Gavel to Gavel: Ethics rules user-friendly

July 2014

The Journal Record

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 Robert McCampbell                                           Travis Jett

The Oklahoma Ethics Commission completed a total overhaul of its campaign finance rules. Because the Legislature took no action to repeal them before the end of the session in May, those rules will become effective in 2015. The new rules are a great step forward for our state for a number of reasons.

First, the new rules are clearer and more user-friendly. This is particularly important for campaigns that cannot afford legal assistance.

Secondly, the new rules also will help the commission avoid potential constitutional problems. For instance, the new rules clearly provide a method for making and reporting independent expenditures in accordance with the ruling of the Supreme Court in Citizens United v. Federal Election Commission.

Third, the new rules modernize Oklahoma campaign law. Under the current rules, a husband and wife count as a single unit for purposes of campaign contribution limitations. This simply does not comport with the modern world. Further, it infringes on a person’s First Amendment right to make a so-called symbolic expression of support through a campaign contribution, which was recently reaffirmed by the Supreme Court in McCutcheon v. Federal Election Commission. If one spouse contributes the maximum to a candidate, it eliminates the other spouse’s ability to contribute to that same candidate. The new rules appropriately allow a husband and wife to each have their own campaign contribution limits.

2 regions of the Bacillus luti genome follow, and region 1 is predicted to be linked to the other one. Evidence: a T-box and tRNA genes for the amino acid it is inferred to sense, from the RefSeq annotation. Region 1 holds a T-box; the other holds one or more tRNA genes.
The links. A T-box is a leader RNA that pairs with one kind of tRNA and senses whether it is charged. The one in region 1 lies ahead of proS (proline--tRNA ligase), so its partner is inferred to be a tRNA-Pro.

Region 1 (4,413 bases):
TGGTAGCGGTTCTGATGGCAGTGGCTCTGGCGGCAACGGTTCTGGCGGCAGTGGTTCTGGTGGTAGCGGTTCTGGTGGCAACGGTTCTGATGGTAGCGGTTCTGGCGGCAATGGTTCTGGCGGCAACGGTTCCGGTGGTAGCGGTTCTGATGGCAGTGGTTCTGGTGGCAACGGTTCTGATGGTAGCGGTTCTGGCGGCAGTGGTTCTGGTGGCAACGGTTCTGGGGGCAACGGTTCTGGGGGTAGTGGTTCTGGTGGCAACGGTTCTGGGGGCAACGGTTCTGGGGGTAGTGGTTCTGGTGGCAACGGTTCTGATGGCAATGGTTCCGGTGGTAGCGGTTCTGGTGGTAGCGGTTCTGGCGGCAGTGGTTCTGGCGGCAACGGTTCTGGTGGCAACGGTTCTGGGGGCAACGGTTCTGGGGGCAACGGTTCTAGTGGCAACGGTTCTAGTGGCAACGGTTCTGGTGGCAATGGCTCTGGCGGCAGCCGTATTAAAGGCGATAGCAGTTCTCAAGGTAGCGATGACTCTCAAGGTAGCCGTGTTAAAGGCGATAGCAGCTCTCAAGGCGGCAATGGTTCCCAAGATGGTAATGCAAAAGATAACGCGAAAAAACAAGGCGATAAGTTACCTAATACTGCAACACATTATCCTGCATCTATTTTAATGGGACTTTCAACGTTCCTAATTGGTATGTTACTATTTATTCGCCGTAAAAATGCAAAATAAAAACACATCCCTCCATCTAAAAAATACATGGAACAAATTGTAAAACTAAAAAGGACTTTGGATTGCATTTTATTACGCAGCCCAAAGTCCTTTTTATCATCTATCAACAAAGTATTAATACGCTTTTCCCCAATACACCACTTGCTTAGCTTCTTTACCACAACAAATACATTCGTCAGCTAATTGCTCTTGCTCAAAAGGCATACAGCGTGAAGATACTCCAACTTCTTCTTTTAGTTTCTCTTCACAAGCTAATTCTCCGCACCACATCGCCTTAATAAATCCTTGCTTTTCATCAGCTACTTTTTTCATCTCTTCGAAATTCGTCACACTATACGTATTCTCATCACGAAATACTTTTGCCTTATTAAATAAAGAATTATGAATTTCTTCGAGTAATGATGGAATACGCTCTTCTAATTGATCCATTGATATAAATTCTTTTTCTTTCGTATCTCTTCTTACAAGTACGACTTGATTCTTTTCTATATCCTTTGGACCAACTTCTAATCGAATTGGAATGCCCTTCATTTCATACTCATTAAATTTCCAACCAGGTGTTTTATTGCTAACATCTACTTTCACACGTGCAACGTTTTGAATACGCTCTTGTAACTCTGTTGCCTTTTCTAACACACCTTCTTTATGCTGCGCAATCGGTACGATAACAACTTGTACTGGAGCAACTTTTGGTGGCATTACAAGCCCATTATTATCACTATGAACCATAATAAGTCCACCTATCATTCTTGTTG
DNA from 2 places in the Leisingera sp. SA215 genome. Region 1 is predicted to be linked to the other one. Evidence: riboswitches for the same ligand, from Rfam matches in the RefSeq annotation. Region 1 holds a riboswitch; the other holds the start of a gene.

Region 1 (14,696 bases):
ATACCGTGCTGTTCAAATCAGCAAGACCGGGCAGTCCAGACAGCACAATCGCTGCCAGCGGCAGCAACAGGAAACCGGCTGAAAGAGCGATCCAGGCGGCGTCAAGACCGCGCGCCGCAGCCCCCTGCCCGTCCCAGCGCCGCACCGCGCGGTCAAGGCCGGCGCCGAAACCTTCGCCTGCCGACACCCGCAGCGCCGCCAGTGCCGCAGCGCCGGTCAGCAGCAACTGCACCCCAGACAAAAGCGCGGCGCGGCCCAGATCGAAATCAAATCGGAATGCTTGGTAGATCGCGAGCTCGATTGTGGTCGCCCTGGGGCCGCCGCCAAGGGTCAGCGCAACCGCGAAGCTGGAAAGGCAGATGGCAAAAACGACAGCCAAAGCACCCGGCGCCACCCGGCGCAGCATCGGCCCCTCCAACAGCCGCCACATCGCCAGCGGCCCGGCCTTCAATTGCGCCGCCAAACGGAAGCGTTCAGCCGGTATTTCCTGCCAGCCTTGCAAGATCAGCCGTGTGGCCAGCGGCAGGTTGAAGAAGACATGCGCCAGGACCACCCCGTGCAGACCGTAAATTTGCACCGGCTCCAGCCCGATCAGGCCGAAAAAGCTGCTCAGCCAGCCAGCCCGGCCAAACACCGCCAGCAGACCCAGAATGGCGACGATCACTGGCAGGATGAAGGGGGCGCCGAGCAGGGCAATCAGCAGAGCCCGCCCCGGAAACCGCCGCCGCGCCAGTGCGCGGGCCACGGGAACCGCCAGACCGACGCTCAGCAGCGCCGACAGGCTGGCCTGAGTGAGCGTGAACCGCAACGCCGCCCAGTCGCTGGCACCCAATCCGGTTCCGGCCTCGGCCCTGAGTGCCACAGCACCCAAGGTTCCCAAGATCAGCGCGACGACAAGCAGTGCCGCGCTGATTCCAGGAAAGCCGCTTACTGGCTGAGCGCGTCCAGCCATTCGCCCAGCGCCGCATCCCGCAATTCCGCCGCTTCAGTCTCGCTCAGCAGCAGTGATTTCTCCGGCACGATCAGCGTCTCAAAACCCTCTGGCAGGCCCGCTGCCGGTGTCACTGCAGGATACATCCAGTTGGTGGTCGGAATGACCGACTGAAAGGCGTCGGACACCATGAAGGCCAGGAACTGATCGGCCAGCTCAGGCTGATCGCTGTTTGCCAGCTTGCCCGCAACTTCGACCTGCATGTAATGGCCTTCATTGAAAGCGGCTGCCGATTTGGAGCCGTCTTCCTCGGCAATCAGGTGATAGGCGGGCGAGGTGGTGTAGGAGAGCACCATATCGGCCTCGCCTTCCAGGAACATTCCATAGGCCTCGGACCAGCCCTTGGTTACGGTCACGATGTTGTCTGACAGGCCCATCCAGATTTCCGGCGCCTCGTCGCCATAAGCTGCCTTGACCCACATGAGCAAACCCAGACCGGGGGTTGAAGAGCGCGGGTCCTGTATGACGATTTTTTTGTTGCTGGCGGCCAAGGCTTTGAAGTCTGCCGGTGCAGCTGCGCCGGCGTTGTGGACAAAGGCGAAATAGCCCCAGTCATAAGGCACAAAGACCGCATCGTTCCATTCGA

Another modernization feature of the new rules is the clear regulatory scheme with respect to social media. This will place all candidates on equal footing when utilizing this increasingly important campaign tool.

Finally, the new rules add transparency. All campaign reports will be filed electronically and be available online. More expenditures will be reported, and there will be more explicit rules for reporting travel expenses and joint fundraisers. The commission has also received an appropriation of $718,620 for a new computer system that will provide better online access to campaign reports.

These achievements by the Ethics Commission will benefit all Oklahomans.

Robert McCampbell is a former U.S. attorney in Oklahoma City and now a shareholder at the Fellers Snider law firm. Travis Jett is an associate attorney at Fellers Snider.

This article appeared in the July 9, 2014 issue of The Journal Record. It is reproduced with permission from the publisher.© The Journal Record Publishing Co.